Setting up a Cathedral Girls’ Choir from scratch
Emma Gibbins, Director of Music, Newport Cathedral
When did your girls sing their first service?
How did you go about canvassing support for this new venture?
A Girls’ Choir had been the Cathedral Clergy’s vision for some time and, in fact, establishing a Girls’ Choir was in the job specification when I applied, so there has been huge support from the whole community from the start.
Did you face any opposition?
Some of the ‘back row’ struggled initially with changing Newport’s tradition of a men-and-boys choir. But I think they now see how much the girls are getting out of it, and also, how much they are contributing and bringing to the Cathedral.
Has there been a significant financial outlay?
New robes and choir folders have been purchased. I was keen for the girls to establish their own identity as a group, and also for the boys to maintain their own identity. For this reason, it was decided that the girls should have white cassocks and red tabards, in matching colours to the boys’ red cassocks and white surplices.
What rehearsal/service structure did you envisage for them? When the first in-take of girls were recruited (October 2015), they rehearsed once a week for one hour, and we have gradually stepped up the commitment since then. From September 2018, the girls and boys have equal commitments each week (two choral services and one weekday rehearsal).
How old are your girls, and why did you choose that age range?
Currently, they are in Years 4 to 9. I decided to recruit across the same year groups as the boys, and I had already established a good relationship with several primary schools in Newport. Previously, when visiting and recruiting only boys, there had been comments from girls in these schools (“it’s not fair!”), so I knew there would be interest and enthusiasm.
Where did you find the girls?
I would speak at assemblies in local primary schools to explain about the Cathedral and the Choir, emphasising social trips, choir pay, and choir tours… and, of course, squash and biscuits at break time. It’s a great advantage if there’s a current member of the choir at the school who is confident to stand up in assembly and talk about how much they love the choir. I normally take some choir robes along too for a bit of dressing-up, sometimes even getting the head teacher to put a robe on!
I would then invite any children who are interested to stay behind after assembly to ‘do a bit of singing’, since the word ‘audition’ could be off-putting. Increasingly I find that the children don’t sing in school assemblies, so trying to find something they know can be tricky. Most of them have never seen a piece of sheet music before and many are astonished to discover that they have high notes in their voice that they hadn’t realised were there. I can’t even rely on them knowing “Away in a manger” any more and I normally default to “Twinkle, twinkle little star” or “Happy Birthday” and there are regular conversations along the lines of:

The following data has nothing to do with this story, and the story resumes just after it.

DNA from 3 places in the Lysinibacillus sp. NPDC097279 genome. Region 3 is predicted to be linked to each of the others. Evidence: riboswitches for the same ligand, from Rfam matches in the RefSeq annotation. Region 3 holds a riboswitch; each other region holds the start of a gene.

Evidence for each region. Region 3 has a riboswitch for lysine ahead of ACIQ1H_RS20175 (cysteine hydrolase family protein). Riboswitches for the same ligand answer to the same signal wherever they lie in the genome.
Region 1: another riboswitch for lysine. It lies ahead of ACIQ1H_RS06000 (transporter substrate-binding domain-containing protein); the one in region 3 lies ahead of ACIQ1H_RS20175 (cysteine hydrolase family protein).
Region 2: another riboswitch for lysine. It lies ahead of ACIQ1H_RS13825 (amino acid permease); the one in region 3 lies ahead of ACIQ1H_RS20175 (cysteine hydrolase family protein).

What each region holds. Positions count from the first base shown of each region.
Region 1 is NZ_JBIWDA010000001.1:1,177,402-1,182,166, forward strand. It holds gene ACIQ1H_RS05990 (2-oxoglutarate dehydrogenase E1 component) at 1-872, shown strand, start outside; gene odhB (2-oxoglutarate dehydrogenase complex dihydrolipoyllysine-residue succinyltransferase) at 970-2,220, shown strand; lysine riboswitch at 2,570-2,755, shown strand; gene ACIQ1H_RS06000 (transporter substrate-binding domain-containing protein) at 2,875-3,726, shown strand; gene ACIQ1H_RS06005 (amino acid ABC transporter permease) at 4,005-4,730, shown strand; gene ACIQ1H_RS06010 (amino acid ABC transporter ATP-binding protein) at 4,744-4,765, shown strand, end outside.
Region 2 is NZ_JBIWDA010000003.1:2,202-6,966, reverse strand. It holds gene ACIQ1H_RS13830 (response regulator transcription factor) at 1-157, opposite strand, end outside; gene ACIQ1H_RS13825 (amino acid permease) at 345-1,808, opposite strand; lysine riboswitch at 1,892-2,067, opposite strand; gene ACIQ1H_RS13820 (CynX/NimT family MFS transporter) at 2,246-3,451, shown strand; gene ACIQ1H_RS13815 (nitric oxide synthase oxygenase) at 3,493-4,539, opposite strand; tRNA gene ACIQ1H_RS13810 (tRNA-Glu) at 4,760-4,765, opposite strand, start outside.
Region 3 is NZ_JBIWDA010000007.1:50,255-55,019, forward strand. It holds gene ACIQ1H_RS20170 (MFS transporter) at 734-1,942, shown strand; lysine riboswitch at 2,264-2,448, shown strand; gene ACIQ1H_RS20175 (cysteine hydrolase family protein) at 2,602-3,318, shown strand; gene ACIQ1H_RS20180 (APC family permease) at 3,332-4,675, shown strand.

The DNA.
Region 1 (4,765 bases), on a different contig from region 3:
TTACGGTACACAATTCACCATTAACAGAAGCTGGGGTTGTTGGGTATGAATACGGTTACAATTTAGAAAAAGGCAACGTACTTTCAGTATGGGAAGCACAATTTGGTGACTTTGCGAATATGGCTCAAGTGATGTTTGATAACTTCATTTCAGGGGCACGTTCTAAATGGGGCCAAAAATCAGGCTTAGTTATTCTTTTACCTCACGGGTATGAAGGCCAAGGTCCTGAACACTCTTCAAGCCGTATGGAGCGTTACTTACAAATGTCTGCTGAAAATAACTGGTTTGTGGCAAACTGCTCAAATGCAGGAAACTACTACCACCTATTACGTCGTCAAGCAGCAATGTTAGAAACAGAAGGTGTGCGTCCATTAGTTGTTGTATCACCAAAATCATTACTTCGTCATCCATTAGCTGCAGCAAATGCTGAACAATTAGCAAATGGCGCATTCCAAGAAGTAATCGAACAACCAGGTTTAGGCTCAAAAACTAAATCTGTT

Child – can I sing ‘such-and-such’ by (for example) S Club 7?
Me – Um. I don’t think I know that one. How about “Happy Birthday”?
(there goes any Street Cred I might have had…)
I then write letters to the parents of ‘successful’ children, inviting them to come along to a six week trial ‘taster session’ at the Cathedral. This letter emphasises the free musical training, singing to a professional standard with adults, having fun in a disciplined environment, developing good team work, development of skills and attitudes which transfer positively to school work and other activities, development of self-discipline, confidence, and commitment. The contact time in the school auditions is so limited and singing in a classical style so alien to many of them, that I like to be able to give them a chance to find out more over a period of a few weeks. It also allows me to assess their suitability and see how they respond to learning in the choir environment.
Have you aimed for complete parity with the boy choristers?
Yes, absolutely: complete parity has always been the long term goal and this is what the clergy have always wanted.
Do the girls and boys sing together at all?
Yes, for special occasions, for example, the Christmas Carol Service, Christmas Day, Easter Day, end of the academic year.
Do you have any advice for anyone else setting up a girls’ choir? Starting a group up from scratch is hard work, but the rewards are enormous, so it’s definitely worth the effort.
What has been the most rewarding part of the process?
Introducing church music to a lot of children from a huge range of social backgrounds, many of whom might never have come across classical music or the Anglican Church, and many of whose parents simply wouldn’t be able to afford to pay for music lessons. I believe strongly that music is a hugely powerful part of the church’s outreach to young people.
The enthusiasm with which all the choristers, girls and boys, approach the music is wonderful. I love it when I say something like “Can you find ‘If ye love me’, please?” and there’s a chorus of “Yesssssss! I love this one” from round the room. Anyone who thinks that classical music doesn’t appeal to children just needs to attend a Cathedral Choir rehearsal!
What has been the most difficult part of the process? Building up the girls’ confidence. Even at this age, I’ve found that girls are much more worried than boys about making mistakes, and more conscious of what people will think if something’s not quite right. The younger boys have always been much more willing to just give it a go. I think familiarity with repertoire, thorough rehearsing and lots of encouragement have helped and it’s wonderful to watch them continue to grow in confidence. They are already looking forward to their first choir tour next summer.